Decades of climate change has caused species to shift between the better and worse parts of their climatic niches, especially in higher altitudes.
Climate change is occurring at unprecedented rates, particularly in northern regions, threatening biodiversity and ecosystem integrity. A new study led by researchers of the University of Helsinki reveals just how large the impacts of climate change have been.
The study is the first to combine long-term data for various groups of species in an effort to evaluate overall biodiversity change in Finland. By combining data from different sources on such a large number of species, the researchers were able to reveal the extent and causes of change.
Over the past four decades, the world’s climate has drastically changed, leading to impacts such as increasing temperatures and shorter duration of snow cover. The study results show that in Finland, climate change has resulted in northward ecosystem shifts.
For example, conditions in the middle of Finland resemble past conditions in the south, while the north has inherited the climate of the mid-country. These changes, which are particularly pronounced in the far North, have a direct impact on biodiversity.
Many species have shifted between the “good,” “ideal” and “worse” parts of their climatic niches. Some species have benefited from a warming climate, while others cannot withstand hotter temperatures. As climate change progresses, conditions are turning more or less advantageous for individual species.
“Our results reveal a clear signal of more species responses towards the pole, where changes in climate have also been stronger,” said study co-lead author Laura Antão. “We also showed that the importance of temperature and snow duration varied between the different groups of species.”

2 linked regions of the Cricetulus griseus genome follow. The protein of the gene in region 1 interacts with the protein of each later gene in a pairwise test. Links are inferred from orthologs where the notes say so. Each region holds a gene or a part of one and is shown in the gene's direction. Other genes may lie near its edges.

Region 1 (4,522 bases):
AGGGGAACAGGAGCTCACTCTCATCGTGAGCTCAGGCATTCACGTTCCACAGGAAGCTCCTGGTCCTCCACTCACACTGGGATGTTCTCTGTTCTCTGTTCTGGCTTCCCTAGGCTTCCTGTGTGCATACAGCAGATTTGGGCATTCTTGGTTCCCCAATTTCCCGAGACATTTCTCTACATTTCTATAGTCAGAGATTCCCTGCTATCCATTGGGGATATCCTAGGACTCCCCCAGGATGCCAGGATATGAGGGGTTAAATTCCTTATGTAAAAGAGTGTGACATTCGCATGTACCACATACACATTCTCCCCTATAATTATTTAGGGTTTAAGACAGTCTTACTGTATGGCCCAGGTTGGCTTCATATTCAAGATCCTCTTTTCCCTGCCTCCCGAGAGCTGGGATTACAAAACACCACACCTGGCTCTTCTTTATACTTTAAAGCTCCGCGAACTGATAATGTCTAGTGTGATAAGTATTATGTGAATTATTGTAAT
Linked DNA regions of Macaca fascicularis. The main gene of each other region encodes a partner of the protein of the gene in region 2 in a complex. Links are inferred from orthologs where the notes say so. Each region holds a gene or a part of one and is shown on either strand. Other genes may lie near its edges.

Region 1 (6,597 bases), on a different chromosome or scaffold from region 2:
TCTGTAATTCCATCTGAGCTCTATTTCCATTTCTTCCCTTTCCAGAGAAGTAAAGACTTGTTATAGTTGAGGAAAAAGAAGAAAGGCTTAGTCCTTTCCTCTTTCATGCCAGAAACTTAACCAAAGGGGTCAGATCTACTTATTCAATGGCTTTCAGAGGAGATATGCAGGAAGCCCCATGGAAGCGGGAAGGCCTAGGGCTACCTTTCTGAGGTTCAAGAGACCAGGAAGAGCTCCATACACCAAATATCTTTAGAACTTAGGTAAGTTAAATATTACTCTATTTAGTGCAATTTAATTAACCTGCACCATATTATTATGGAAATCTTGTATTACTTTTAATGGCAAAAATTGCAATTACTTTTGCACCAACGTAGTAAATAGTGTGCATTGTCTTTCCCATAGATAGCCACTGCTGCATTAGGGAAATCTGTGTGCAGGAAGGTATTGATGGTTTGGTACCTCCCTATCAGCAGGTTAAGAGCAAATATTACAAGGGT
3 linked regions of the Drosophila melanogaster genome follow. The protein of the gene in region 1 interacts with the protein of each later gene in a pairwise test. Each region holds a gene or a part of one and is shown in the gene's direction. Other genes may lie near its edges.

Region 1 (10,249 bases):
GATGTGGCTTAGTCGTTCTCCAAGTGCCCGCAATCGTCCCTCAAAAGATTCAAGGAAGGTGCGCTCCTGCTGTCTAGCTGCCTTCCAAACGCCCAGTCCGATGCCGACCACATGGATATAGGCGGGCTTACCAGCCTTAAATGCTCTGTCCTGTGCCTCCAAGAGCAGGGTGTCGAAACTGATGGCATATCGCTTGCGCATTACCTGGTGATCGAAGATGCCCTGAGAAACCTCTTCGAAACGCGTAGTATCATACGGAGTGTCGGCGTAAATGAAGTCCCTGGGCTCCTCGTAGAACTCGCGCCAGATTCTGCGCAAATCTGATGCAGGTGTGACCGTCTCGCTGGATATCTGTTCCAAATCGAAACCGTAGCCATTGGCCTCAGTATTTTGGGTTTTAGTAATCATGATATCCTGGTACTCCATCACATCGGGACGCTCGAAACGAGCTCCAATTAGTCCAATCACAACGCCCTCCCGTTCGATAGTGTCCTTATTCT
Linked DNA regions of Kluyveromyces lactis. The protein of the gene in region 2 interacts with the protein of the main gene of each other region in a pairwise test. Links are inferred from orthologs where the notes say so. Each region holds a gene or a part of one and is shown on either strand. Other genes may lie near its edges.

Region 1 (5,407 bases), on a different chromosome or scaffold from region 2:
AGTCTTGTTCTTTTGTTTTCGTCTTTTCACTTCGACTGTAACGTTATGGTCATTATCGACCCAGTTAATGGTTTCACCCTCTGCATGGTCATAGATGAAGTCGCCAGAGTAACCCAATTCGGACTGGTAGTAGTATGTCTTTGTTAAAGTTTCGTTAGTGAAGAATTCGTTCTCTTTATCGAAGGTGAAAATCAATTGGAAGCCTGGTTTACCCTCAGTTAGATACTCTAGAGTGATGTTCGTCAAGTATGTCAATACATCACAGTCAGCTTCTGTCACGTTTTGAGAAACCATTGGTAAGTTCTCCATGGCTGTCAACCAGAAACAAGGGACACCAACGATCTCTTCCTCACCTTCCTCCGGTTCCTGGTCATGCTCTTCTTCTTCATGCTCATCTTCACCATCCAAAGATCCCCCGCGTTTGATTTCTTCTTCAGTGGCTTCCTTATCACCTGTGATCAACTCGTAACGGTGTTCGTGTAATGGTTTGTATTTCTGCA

The researchers are concerned about the future integrity of these ecosystems. “If species which depend on one another respond in different directions, or to different variables, then this can affect entire communities and ecosystems,” said study co-lead author Benjamin Weigel.
The research provides important insight into the effects of climate change on biodiversity. “In our study, community changes were mainly driven by species being favored or disfavored by the changes in climate, and thereby occurring more or less frequently in local species combinations. This seems to be another key effect of fast climate change – that now needs to be accounted for,” explained study senior author Anna-Liisa Laine.
The research is the first output of a unique collaboration between the Research Centre for Ecological Change (REC), University of Helsinki, and other key national institutes, namely the Natural Resources Institute Finland (Luke), the Finnish Environment Institute (SYKE) and the Finnish Museum of Natural History (LUOMUS).
The study is published in the journal Nature Climate Change.